VIDEO: The trailer for Mirror's Edge
Mirror's Edge is a game you may need to play twice: once to learn how it works, and a second time to enjoy it. I derived no pleasure from my single run through the story campaign, perplexed as I was about what I was supposed to do and how I was supposed to do it. This game is at war with itself — it's as if its pieces had been constructed by disparate development groups, each with a different idea. The individual elements are good, sometimes even great; the assembly barely holds together.
|Mirror’s Edge | For Xbox 360 and Playstation 3 | Rated T for Teen | Developed by Dice | Published by Electronic Arts|
It gets off to a promising start, the not-so-original premise — outlaw couriers resist an oppressive government — being redeemed by a slick æsthetic. Forget the muted grays and browns of most dystopian game worlds — the city in Mirror's Edge gleams bright, white, and spotless. Most of the action takes place at skyline level, so even the repetitive nature of the visuals is offset by a dizzying sensation of height.
Against this backdrop, you play as Faith, one of the most skilled runners, who stumbles onto a nefarious plot and spends all her time fleeing the state police. Mirror's Edge's inspiration lies in the way you control Faith. The game amounts to a platformer played from a first-person perspective. Combat takes a back seat to navigating treacherous environments using only Faith's physical abilities: jumping, climbing, sliding, and so on.
It's a great idea, and implemented with a control scheme that's both simple and robust. Instead of mapping specific actions to separate buttons, Mirror's Edge relies on context-sensitive commands, usually with just two buttons — one for upward movement and one for downward. Depending on what objects are around, and whether she's moving, the same button can make Faith jump, run up a wall, climb onto a ledge, or vault a low object. Although the game can be stingy about collision detection, overall the system works well.
The bad news is that the design of the story campaign never gives you any breathing room to enjoy the free-running. Its insistence on cramming one high-octane chase scene after another deprives you of the time you need to get comfortable with Faith's abilities. The path is rarely clear, even with Faith's "runner vision," which highlights interactive objects in red. Stopping briefly to reconnoiter usually brings in trigger-happy cops to cut you down. Misjudging a maneuver by even a fraction brings Faith to a swift halt — whether you land wrong, mis-time a jump, or accidentally brush a wall. You get the sense you're supposed to be cruising through a free-flowing sequence of graceful acrobatic maneuvers, but instead it feels as if you were driving a Ferrari and having to stop for a red light every 50 feet.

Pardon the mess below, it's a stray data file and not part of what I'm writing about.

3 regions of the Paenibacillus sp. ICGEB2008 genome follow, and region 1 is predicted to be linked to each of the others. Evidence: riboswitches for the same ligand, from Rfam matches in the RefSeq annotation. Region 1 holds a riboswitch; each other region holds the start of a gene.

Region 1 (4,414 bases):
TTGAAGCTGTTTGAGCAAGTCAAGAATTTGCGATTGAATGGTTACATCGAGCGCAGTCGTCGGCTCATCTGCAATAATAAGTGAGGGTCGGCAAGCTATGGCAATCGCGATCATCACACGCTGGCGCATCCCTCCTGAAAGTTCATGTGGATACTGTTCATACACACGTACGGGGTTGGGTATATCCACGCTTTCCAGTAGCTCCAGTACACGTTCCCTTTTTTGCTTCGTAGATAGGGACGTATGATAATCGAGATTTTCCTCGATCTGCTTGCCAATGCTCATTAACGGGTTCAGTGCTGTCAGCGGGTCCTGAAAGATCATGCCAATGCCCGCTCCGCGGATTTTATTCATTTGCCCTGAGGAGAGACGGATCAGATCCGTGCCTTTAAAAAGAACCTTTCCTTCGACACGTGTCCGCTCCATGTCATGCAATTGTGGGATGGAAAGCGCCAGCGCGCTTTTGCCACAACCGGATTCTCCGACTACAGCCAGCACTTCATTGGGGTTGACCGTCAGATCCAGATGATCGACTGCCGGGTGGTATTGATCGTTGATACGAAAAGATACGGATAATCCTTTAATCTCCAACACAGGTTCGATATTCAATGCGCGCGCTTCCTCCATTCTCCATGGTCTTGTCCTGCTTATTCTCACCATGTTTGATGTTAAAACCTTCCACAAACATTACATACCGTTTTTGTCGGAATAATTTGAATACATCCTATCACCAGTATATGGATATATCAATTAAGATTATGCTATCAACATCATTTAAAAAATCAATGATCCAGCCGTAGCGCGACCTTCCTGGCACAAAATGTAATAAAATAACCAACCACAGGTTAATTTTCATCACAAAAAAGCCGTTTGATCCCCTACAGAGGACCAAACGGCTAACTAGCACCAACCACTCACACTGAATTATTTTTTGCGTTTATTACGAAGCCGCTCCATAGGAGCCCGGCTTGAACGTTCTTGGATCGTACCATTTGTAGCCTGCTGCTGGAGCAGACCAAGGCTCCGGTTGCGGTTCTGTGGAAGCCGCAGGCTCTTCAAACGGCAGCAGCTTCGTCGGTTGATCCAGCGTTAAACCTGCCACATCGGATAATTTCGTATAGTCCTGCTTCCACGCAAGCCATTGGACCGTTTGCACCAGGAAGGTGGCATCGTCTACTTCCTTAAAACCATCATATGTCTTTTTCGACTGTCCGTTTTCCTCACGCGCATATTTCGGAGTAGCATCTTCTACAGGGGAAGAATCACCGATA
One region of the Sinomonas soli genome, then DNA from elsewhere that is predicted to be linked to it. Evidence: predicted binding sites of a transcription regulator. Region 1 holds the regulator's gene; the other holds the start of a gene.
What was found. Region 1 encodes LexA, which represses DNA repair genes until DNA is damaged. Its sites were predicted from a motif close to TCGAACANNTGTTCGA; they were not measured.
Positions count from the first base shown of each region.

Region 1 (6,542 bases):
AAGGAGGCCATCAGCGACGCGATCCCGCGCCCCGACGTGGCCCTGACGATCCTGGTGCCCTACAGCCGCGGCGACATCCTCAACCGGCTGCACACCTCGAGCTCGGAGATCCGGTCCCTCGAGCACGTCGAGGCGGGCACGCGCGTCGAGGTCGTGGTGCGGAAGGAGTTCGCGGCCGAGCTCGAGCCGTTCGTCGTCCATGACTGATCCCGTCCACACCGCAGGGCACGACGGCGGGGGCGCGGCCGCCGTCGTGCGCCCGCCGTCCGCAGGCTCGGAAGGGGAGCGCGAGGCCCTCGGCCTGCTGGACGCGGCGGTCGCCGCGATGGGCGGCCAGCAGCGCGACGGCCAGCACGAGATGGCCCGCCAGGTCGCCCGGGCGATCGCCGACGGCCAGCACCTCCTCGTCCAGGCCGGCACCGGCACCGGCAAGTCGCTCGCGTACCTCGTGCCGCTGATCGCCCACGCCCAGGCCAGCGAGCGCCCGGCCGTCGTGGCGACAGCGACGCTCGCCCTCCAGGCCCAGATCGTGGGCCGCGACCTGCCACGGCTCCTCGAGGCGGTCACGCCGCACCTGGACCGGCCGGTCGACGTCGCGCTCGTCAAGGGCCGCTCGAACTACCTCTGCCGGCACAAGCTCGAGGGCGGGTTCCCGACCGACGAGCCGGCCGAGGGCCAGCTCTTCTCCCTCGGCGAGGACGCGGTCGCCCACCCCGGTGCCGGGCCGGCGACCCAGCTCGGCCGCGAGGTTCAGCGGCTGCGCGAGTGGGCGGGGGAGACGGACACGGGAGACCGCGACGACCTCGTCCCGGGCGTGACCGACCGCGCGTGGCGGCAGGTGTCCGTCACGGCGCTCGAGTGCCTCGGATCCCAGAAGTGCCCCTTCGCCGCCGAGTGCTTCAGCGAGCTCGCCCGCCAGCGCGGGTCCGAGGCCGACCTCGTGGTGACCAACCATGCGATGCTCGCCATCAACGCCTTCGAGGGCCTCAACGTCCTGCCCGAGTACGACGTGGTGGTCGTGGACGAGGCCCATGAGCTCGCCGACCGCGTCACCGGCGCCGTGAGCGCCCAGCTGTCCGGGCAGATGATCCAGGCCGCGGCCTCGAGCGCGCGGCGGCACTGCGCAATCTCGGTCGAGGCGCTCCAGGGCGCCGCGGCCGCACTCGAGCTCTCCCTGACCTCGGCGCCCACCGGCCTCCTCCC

Besides the story, Mirror's Edge has a time-trial mode, and that comes much closer to realizing the potential of the game's first-person parkour mechanics. This mode carves up the story maps into individual race tracks; you have to hit a series of checkpoints, but the route you take is up to you. The time trials feel more like a playground than does the story mode, and they emphasize environmental interaction rather than the kind of action sequences we've all played a thousand times before. Lacking lower-level goals or much replayability (unless you're insanely competitive), they don't offer enough for a whole game, but they hint at what could, and should, be done with the Mirror's Edge engine. It would be a shame to leave it like this.